Thursday, August 6, 2015
How Will Self-Driving Cars Change Our World (The Conundrum of Automation)
What happens to the millions of people who make a living driving vehicles, when vehicles become self-driving?
Driving across America, it strikes you how many people are employed in the business of driving vehicles. Truck drivers must number in the millions, as there are trucks going everywhere - from long-haul freight to local delivery. Taxi drivers, delivery drivers, and so forth - a lot of people make a living behind the wheel.
And these kinds of jobs were always the last refuge for folks who had no other skills or choices. Recent immigrants to the US tend to gravitate toward the taxi business for some reason - even though they have no language skills and don't know their way around the city they have been transplanted to. Driving a truck is a job that you can always get, if you have a clean license. Even a ex-con can get a job driving, in some cases.
And beyond cars and trucks, there are vehicles like fork lifts (many of which are already automated), bulldozers, rollers, graders, and other construction equipment. We fly drones remotely already. Why would we need pilots? The routine operation of machinery is becoming more and more automated.
What happens if self-driving cars become a reality - which they appear ready to do? How many millions of people will be thrown out of work?
It is a scary thought. Add to that all the service jobs related to drivers - truckstop workers, roadside restaurants, even the strip clubs. And what about the cops who hand out speeding tickets? Not a lot to do when robotic cars all drive the same, regulated speed.
It is a problem we have faced, with technology, for over a century. A new technology comes along and suddenly, it takes half the number of people - or 1/10th - to do the same job as before. Sure, new jobs come along - usually repairing the machines that replaced the old jobs. But the number of high-skill repair jobs often is a fraction of the low-skill jobs they replaced.
The trucking industry is already seeing this, with the advent of Intermodal transportation. In the old days, boxes of goods came to the US by ship (or left!) and were manhandled and pilfered by stevedores with grappling hooks. These were loaded into box cars or trucks and shipped - being loaded and handled at each step of the process.
Today, containers are loaded at a factory and then sent by rail, truck, or ship, without ever being opened and unloaded. One crane can move an entire container from ship to rail to truck, in a matter of seconds - replacing at least a dozen men who would have taken far longer to do the same task.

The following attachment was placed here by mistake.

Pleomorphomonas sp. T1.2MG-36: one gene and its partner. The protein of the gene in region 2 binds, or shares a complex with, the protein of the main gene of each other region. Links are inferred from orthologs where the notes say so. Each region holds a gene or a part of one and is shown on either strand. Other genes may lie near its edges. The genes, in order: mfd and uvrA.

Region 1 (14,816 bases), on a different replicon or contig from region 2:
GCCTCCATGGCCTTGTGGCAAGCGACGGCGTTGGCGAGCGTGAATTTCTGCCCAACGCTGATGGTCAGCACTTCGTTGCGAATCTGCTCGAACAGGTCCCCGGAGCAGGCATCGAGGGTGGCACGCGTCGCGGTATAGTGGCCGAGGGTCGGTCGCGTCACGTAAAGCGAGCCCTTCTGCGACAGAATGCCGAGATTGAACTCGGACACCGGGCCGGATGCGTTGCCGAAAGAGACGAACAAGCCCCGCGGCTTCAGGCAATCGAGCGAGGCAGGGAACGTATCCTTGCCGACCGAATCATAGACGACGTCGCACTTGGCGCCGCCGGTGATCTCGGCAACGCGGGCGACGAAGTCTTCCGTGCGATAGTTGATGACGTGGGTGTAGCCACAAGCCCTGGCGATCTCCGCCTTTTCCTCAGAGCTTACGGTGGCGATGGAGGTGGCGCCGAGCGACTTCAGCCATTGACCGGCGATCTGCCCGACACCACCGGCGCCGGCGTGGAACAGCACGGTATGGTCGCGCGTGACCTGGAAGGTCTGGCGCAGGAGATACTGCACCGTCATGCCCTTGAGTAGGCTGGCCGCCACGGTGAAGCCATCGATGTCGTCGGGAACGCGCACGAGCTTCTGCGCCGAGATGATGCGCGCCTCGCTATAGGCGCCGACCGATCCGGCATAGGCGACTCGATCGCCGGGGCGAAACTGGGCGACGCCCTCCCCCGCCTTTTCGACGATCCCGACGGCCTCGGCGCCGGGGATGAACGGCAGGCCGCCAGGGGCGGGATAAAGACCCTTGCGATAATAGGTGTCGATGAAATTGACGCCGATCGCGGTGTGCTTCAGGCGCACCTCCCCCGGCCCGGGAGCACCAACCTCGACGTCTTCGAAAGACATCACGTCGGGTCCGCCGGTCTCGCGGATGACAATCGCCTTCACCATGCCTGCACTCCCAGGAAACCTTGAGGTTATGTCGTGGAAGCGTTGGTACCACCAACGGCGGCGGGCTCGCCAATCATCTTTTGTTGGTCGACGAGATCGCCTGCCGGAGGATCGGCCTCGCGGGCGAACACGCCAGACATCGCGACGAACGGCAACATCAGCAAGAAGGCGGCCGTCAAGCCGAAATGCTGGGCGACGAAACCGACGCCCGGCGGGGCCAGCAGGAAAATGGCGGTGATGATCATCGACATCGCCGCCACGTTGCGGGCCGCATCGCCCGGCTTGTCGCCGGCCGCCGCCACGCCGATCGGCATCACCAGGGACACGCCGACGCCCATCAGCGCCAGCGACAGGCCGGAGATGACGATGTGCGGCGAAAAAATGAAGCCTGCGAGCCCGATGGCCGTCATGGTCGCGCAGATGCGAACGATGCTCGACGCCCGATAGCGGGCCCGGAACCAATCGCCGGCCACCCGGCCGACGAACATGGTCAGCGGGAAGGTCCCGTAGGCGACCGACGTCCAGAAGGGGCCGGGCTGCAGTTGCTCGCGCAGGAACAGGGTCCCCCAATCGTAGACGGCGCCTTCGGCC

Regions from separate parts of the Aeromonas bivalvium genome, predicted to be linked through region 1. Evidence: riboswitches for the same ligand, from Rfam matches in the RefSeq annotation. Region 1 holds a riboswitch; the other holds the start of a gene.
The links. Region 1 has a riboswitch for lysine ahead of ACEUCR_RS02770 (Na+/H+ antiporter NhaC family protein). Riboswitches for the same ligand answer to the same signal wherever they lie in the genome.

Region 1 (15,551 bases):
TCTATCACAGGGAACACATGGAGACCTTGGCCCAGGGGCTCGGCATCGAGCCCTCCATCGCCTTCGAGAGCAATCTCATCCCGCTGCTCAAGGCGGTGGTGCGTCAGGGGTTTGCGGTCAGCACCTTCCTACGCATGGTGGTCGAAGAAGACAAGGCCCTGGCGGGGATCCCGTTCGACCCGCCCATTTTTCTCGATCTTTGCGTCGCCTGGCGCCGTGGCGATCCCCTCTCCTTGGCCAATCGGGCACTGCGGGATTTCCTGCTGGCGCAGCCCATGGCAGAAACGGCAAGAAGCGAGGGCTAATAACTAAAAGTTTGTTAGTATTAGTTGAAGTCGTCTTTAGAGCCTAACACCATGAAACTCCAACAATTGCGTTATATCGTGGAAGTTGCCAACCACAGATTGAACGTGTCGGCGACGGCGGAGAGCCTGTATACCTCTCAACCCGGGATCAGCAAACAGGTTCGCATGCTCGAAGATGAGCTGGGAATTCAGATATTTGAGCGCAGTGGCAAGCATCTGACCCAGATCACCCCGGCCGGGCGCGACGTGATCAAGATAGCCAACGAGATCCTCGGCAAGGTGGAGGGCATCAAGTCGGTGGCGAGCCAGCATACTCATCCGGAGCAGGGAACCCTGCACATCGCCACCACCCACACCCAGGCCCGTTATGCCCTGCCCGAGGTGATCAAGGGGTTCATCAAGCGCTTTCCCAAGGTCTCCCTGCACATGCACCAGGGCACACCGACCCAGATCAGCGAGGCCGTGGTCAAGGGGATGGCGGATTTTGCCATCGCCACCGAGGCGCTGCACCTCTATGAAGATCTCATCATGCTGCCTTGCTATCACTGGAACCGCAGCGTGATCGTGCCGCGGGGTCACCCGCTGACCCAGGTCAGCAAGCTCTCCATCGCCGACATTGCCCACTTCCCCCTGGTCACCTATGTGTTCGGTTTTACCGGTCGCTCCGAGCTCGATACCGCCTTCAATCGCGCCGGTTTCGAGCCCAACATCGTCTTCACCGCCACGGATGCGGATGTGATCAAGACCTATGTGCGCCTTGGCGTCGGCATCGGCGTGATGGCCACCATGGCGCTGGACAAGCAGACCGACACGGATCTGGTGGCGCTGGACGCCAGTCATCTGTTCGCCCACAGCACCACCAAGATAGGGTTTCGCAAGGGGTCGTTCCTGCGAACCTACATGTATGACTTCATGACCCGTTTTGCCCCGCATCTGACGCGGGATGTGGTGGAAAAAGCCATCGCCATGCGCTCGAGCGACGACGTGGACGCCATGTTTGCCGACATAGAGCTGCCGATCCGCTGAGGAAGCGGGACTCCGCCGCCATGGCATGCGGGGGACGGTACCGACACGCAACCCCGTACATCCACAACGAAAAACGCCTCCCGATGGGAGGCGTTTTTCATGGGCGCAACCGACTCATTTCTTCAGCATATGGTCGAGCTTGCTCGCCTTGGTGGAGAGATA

Moreover, the use of containers and piggyback rail has meant that the old job of "long haul" trucking is going by the wayside. Why pay someone to drive from California to Florida with a load (and pay for all that diesel fuel) when you can put the container on a BNSF train and have it there is about the same amount of time for 1/10th the cost?
It is progress, to be sure, but it means that a lot of menial jobs are eliminated.
And this should be a good thing, one would think. If all the menial labor in the world was automated, we would all have so much free time to do more esoteric things, while robots did all our work. And with all this automation, well, we'd all be rich - as the cost of products went further and further down.
And perhaps, in part, this is coming true today. But it also means there are a lot of people out there with no job skills or obsolete job skills with nothing to do with their time, other than to vie for the few remaining service-sector jobs out there.
Remember when I reported on the Kiosks that McDonald's that I saw being use in France? Well, it appears they are finally making their way over here - in time to meet the $15 minimum wage. Raise wages and costs far enough, and the impetus for automation becomes even stronger. Catch-22.
Of course McDonald's is saying the kiosks are being used to "increase consumer choice" and allow for better service - not merely to cut costs. Of course. But you won't pay $10 for a Big Mac. Fast food is already overpriced as it is.
Automation arguably is one reason our society is increasingly being divided into the haves and have-nots. If you can design or repair the automated equipment, you have a job. If you run the company or provide the financing to create this new technology, you can become embarrassingly rich. If you have not job skills, on the other hand, you will be sentenced to a life of penury.
There are alternatives, of course. We could create make-work jobs like the Japanese "elevator ladies" who push buttons for you, on an otherwise fully automated elevator. Perhaps truck drivers will still ride along in their rigs, playing video games and watching porn, while the google robot does the steering. The problem with that model is that it eliminates any benefit from automation, other than increased safety.
Another idea would be to simply have fewer people around since we need fewer jobs. But of course, this is not a feasible solution, as 99% of the world believes that creating as many babies as possible is God's will, and on a personal level, want to squirt out as many as possible. And of course, the further down the food-chain you go, the more children they are likely to have.
In other words, we are destined to have a whole lot more have-nots in the near future, as more and more jobs are eliminated, and a whole lot more stupid people are brought into the world. It is the March of the Morons, as predicted.
It is an interesting conundrum. And one that I am not too worried about as by the time this technology becomes reality, I will be well-poised to shuffle off the mortal coil. But the next generation will have to grapple with these issues, and decide whether automation will create a utopia that we could only dream about today, or a dystopian nightmare of staggering proportions.